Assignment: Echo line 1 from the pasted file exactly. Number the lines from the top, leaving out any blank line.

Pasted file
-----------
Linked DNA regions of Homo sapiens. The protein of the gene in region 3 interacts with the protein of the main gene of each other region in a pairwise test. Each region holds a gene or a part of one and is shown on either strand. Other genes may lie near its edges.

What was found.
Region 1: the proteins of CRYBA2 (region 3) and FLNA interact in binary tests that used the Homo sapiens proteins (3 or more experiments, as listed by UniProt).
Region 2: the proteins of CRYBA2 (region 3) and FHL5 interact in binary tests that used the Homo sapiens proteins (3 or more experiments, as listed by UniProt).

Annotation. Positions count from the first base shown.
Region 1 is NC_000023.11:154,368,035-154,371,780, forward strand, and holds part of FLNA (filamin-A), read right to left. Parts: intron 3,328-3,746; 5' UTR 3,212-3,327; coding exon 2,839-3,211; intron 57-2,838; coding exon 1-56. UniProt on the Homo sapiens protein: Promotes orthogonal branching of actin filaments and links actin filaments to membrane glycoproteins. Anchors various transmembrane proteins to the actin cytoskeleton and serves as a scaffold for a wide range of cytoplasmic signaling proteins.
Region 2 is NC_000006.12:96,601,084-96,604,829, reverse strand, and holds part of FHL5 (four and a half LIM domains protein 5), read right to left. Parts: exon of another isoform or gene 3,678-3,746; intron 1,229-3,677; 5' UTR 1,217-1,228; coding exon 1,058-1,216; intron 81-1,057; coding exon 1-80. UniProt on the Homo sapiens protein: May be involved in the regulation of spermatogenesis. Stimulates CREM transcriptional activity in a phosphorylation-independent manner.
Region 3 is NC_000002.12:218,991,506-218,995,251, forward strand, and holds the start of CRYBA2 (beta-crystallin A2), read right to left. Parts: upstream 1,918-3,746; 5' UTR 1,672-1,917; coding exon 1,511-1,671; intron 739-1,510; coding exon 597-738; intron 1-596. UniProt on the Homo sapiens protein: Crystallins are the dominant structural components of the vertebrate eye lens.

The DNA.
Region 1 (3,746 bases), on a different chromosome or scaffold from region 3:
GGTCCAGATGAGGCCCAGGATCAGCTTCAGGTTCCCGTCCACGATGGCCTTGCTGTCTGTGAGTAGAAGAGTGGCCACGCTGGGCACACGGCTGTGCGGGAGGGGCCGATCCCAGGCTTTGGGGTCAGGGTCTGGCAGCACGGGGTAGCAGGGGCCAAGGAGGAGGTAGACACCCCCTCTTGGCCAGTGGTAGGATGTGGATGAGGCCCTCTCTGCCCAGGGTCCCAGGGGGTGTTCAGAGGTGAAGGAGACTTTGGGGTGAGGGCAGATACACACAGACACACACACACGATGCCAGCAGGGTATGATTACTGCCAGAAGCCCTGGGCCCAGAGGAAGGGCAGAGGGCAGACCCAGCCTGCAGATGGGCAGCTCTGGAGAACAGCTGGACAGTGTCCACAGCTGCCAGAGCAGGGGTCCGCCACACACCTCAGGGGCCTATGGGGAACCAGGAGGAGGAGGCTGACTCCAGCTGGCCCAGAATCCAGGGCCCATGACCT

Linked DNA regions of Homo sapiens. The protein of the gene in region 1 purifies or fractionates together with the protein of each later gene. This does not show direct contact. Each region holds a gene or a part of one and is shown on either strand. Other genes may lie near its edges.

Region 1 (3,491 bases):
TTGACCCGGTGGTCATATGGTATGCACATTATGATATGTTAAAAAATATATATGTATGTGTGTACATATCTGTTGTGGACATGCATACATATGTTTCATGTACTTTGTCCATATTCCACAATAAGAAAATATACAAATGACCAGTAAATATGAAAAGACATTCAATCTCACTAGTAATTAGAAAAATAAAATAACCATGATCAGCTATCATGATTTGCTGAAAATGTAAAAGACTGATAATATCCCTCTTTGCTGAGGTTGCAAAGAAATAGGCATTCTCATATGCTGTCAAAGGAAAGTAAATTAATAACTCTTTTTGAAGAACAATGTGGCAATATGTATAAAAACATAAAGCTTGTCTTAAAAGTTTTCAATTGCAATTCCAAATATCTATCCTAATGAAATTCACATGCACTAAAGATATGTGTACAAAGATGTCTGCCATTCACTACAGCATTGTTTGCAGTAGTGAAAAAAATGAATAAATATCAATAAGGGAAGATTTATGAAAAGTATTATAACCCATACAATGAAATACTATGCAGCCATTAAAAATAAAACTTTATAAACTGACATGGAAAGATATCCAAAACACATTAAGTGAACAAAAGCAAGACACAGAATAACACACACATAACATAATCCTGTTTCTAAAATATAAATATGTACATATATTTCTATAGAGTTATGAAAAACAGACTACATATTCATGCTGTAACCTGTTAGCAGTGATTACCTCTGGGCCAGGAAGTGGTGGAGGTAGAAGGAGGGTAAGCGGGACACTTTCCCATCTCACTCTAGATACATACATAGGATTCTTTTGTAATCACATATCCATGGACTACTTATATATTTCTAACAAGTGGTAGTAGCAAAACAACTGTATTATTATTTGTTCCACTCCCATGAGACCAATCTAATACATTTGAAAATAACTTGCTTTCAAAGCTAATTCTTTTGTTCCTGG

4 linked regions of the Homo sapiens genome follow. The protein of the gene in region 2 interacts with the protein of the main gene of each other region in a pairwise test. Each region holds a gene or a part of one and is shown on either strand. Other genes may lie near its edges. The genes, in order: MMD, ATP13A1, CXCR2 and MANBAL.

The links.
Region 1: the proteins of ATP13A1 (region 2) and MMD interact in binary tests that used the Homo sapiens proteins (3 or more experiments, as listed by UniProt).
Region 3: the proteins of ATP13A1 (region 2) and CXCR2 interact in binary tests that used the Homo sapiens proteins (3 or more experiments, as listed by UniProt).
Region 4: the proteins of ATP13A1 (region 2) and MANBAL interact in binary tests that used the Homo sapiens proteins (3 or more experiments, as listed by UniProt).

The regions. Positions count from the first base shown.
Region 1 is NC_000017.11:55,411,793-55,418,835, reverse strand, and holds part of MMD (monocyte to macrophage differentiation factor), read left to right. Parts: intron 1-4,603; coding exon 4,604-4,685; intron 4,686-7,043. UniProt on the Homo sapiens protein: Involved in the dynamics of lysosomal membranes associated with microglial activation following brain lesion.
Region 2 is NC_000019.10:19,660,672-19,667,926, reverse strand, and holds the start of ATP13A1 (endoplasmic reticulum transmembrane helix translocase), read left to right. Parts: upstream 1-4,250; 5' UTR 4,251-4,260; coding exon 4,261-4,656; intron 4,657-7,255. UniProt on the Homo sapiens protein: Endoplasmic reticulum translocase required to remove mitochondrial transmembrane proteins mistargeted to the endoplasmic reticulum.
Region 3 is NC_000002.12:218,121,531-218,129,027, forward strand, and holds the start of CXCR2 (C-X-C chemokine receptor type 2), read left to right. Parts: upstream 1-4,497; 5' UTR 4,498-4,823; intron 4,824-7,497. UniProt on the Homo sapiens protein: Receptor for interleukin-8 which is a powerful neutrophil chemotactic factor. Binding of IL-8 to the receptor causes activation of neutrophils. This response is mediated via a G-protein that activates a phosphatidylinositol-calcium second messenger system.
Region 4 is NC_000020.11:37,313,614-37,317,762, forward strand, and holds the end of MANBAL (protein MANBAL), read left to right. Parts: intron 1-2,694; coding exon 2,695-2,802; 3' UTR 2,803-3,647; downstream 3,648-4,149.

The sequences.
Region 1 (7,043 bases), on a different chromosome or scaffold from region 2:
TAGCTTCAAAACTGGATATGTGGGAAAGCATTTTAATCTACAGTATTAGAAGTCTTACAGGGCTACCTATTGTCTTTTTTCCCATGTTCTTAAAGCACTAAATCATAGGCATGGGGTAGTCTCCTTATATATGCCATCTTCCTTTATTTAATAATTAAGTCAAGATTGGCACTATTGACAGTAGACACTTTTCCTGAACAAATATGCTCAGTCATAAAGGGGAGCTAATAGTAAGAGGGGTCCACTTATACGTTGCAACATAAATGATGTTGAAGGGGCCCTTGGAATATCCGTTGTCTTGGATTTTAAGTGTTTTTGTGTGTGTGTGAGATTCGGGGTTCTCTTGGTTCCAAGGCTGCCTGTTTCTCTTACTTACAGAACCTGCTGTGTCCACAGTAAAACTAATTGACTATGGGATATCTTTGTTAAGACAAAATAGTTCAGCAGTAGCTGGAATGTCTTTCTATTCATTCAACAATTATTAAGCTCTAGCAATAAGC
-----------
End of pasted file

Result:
Linked DNA regions of Homo sapiens. The protein of the gene in region 3 interacts with the protein of the main gene of each other region in a pairwise test. Each region holds a gene or a part of one and is shown on either strand. Other genes may lie near its edges.